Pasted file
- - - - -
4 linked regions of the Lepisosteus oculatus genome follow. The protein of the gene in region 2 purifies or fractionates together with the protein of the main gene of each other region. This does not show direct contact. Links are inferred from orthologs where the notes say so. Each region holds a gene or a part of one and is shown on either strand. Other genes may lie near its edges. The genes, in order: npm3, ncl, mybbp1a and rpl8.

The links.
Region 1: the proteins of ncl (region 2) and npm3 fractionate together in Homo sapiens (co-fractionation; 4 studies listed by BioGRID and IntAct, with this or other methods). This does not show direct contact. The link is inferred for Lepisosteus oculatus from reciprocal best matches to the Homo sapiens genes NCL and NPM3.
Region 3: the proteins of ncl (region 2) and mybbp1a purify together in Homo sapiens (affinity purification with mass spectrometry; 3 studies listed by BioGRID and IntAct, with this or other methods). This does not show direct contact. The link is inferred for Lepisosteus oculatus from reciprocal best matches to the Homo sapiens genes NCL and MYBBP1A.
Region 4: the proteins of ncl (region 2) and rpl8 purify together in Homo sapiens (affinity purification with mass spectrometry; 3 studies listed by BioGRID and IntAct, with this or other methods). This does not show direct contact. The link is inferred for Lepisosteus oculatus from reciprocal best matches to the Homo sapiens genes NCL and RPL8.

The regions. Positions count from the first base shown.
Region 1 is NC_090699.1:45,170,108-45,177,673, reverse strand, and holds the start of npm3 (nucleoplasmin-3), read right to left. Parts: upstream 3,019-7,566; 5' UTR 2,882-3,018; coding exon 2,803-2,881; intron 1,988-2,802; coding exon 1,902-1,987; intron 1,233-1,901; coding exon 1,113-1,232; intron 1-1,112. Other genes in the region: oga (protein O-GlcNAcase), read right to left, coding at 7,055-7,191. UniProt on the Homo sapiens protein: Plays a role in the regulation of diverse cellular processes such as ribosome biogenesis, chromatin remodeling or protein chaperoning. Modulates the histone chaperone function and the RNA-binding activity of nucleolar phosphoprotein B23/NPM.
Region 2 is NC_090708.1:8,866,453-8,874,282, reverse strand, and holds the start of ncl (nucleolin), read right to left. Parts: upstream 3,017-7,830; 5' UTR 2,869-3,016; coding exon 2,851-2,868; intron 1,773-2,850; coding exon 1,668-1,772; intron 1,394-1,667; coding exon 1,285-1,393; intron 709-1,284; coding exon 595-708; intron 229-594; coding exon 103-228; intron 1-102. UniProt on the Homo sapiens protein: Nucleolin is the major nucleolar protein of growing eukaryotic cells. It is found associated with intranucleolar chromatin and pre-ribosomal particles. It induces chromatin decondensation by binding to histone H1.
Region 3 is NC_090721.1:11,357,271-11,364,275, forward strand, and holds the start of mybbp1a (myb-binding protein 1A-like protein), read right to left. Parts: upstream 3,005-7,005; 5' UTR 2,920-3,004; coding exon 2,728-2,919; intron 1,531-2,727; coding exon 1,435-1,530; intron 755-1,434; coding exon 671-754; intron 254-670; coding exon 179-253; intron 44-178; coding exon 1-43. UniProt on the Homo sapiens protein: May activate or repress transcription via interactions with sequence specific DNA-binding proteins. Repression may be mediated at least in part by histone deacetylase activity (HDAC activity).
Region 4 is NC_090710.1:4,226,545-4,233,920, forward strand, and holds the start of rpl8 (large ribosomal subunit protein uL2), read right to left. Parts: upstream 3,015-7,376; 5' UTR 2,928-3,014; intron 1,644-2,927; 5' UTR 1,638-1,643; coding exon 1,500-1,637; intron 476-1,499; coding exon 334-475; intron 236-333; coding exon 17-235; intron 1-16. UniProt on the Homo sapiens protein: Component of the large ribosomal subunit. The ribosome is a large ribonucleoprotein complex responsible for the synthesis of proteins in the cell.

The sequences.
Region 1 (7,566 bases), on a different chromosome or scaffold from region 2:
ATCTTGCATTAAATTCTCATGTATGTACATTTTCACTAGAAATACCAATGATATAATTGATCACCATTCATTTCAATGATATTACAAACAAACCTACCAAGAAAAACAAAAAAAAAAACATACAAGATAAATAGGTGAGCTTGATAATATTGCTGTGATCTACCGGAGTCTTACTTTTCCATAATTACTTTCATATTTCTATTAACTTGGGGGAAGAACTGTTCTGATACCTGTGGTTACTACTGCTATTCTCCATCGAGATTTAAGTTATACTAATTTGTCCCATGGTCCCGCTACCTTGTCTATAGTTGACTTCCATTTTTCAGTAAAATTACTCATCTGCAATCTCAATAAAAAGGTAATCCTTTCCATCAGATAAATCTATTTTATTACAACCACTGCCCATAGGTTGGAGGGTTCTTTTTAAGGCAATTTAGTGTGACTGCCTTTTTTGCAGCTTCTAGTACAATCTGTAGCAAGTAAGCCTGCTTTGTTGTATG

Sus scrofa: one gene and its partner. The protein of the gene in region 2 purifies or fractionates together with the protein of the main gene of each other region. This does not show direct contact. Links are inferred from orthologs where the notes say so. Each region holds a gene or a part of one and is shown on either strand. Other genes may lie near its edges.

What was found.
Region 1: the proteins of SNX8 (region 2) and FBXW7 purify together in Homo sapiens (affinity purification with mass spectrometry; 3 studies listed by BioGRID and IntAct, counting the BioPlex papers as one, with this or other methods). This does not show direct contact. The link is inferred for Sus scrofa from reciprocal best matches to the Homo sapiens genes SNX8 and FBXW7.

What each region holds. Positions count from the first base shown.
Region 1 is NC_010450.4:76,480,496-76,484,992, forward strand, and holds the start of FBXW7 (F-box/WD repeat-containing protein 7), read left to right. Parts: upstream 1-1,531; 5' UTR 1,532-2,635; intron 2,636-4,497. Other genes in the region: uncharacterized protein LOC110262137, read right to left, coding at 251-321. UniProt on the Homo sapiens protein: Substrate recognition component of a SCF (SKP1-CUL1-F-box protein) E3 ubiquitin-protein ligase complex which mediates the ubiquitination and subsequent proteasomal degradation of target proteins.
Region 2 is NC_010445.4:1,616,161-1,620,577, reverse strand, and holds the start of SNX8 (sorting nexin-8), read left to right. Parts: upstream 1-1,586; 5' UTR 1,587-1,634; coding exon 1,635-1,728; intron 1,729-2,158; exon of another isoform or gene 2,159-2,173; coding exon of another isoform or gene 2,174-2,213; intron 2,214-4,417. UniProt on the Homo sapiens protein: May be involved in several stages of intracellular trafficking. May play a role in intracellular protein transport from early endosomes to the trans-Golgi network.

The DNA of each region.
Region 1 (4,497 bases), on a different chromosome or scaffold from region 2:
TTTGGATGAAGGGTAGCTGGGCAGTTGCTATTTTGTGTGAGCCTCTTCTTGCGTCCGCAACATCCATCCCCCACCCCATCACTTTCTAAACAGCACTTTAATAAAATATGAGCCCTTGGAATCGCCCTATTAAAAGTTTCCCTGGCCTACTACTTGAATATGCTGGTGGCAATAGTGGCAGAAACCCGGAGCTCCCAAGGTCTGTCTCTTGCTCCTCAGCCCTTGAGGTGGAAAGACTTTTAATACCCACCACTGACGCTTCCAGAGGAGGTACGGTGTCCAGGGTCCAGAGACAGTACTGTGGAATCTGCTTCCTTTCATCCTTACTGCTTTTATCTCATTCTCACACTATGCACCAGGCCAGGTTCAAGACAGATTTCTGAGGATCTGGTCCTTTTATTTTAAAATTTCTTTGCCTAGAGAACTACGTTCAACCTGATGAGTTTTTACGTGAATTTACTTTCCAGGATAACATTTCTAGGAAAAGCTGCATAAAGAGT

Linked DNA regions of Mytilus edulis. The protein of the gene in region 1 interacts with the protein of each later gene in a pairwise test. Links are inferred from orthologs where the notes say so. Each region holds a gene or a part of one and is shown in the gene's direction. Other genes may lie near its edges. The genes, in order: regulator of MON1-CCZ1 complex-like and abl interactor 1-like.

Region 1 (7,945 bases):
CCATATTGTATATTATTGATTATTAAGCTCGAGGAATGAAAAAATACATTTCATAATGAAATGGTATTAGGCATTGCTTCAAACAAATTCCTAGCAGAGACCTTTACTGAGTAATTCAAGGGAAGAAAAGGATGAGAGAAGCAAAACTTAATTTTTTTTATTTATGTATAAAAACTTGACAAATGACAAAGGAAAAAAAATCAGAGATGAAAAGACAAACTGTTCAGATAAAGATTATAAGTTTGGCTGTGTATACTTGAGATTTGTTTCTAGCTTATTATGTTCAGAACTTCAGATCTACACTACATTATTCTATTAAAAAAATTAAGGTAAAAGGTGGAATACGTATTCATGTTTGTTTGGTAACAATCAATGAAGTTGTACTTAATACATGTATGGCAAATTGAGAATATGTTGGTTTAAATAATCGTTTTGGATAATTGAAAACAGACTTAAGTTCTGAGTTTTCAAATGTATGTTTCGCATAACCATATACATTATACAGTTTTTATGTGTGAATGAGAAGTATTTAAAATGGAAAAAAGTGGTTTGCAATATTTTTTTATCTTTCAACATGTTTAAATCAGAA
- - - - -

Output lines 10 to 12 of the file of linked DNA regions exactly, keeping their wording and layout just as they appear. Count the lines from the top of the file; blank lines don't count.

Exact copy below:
Region 4 is NC_090710.1:4,226,545-4,233,920, forward strand, and holds the start of rpl8 (large ribosomal subunit protein uL2), read right to left. Parts: upstream 3,015-7,376; 5' UTR 2,928-3,014; intron 1,644-2,927; 5' UTR 1,638-1,643; coding exon 1,500-1,637; intron 476-1,499; coding exon 334-475; intron 236-333; coding exon 17-235; intron 1-16. UniProt on the Homo sapiens protein: Component of the large ribosomal subunit. The ribosome is a large ribonucleoprotein complex responsible for the synthesis of proteins in the cell.

The sequences.
Region 1 (7,566 bases), on a different chromosome or scaffold from region 2: